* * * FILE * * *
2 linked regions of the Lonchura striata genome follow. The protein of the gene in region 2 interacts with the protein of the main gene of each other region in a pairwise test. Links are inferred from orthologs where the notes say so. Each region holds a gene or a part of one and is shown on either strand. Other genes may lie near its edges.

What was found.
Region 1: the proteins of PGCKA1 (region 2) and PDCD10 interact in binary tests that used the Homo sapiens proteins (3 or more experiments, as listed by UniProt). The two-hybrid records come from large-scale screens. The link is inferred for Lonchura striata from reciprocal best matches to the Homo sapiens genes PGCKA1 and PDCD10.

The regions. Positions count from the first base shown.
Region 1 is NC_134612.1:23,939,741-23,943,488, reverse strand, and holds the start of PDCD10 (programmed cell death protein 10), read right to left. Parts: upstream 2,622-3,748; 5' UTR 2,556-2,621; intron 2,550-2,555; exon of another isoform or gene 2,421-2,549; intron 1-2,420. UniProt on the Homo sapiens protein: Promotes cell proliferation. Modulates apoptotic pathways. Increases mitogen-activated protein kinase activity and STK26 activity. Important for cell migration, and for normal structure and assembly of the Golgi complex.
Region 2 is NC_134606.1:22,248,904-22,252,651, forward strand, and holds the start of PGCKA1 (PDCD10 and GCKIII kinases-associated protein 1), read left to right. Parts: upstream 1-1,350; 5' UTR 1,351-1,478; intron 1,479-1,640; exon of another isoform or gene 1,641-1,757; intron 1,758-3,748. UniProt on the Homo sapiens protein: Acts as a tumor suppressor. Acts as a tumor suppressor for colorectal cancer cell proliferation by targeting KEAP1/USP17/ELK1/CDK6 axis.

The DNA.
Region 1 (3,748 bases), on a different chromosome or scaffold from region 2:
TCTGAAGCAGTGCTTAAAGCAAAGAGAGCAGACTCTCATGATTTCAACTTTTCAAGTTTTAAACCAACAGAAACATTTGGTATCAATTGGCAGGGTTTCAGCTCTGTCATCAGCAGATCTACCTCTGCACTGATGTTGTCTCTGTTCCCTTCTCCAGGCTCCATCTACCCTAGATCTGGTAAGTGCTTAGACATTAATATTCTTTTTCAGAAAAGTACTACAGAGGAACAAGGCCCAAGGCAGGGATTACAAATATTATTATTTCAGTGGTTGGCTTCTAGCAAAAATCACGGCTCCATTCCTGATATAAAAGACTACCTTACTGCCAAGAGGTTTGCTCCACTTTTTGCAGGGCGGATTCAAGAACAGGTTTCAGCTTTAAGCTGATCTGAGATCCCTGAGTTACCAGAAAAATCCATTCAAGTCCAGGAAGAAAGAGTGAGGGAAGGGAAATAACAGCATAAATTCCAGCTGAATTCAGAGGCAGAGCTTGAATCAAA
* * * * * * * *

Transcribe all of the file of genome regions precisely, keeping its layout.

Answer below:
2 linked regions of the Lonchura striata genome follow. The protein of the gene in region 2 interacts with the protein of the main gene of each other region in a pairwise test. Links are inferred from orthologs where the notes say so. Each region holds a gene or a part of one and is shown on either strand. Other genes may lie near its edges.

What was found.
Region 1: the proteins of PGCKA1 (region 2) and PDCD10 interact in binary tests that used the Homo sapiens proteins (3 or more experiments, as listed by UniProt). The two-hybrid records come from large-scale screens. The link is inferred for Lonchura striata from reciprocal best matches to the Homo sapiens genes PGCKA1 and PDCD10.

The regions. Positions count from the first base shown.
Region 1 is NC_134612.1:23,939,741-23,943,488, reverse strand, and holds the start of PDCD10 (programmed cell death protein 10), read right to left. Parts: upstream 2,622-3,748; 5' UTR 2,556-2,621; intron 2,550-2,555; exon of another isoform or gene 2,421-2,549; intron 1-2,420. UniProt on the Homo sapiens protein: Promotes cell proliferation. Modulates apoptotic pathways. Increases mitogen-activated protein kinase activity and STK26 activity. Important for cell migration, and for normal structure and assembly of the Golgi complex.
Region 2 is NC_134606.1:22,248,904-22,252,651, forward strand, and holds the start of PGCKA1 (PDCD10 and GCKIII kinases-associated protein 1), read left to right. Parts: upstream 1-1,350; 5' UTR 1,351-1,478; intron 1,479-1,640; exon of another isoform or gene 1,641-1,757; intron 1,758-3,748. UniProt on the Homo sapiens protein: Acts as a tumor suppressor. Acts as a tumor suppressor for colorectal cancer cell proliferation by targeting KEAP1/USP17/ELK1/CDK6 axis.

The DNA.
Region 1 (3,748 bases), on a different chromosome or scaffold from region 2:
TCTGAAGCAGTGCTTAAAGCAAAGAGAGCAGACTCTCATGATTTCAACTTTTCAAGTTTTAAACCAACAGAAACATTTGGTATCAATTGGCAGGGTTTCAGCTCTGTCATCAGCAGATCTACCTCTGCACTGATGTTGTCTCTGTTCCCTTCTCCAGGCTCCATCTACCCTAGATCTGGTAAGTGCTTAGACATTAATATTCTTTTTCAGAAAAGTACTACAGAGGAACAAGGCCCAAGGCAGGGATTACAAATATTATTATTTCAGTGGTTGGCTTCTAGCAAAAATCACGGCTCCATTCCTGATATAAAAGACTACCTTACTGCCAAGAGGTTTGCTCCACTTTTTGCAGGGCGGATTCAAGAACAGGTTTCAGCTTTAAGCTGATCTGAGATCCCTGAGTTACCAGAAAAATCCATTCAAGTCCAGGAAGAAAGAGTGAGGGAAGGGAAATAACAGCATAAATTCCAGCTGAATTCAGAGGCAGAGCTTGAATCAAA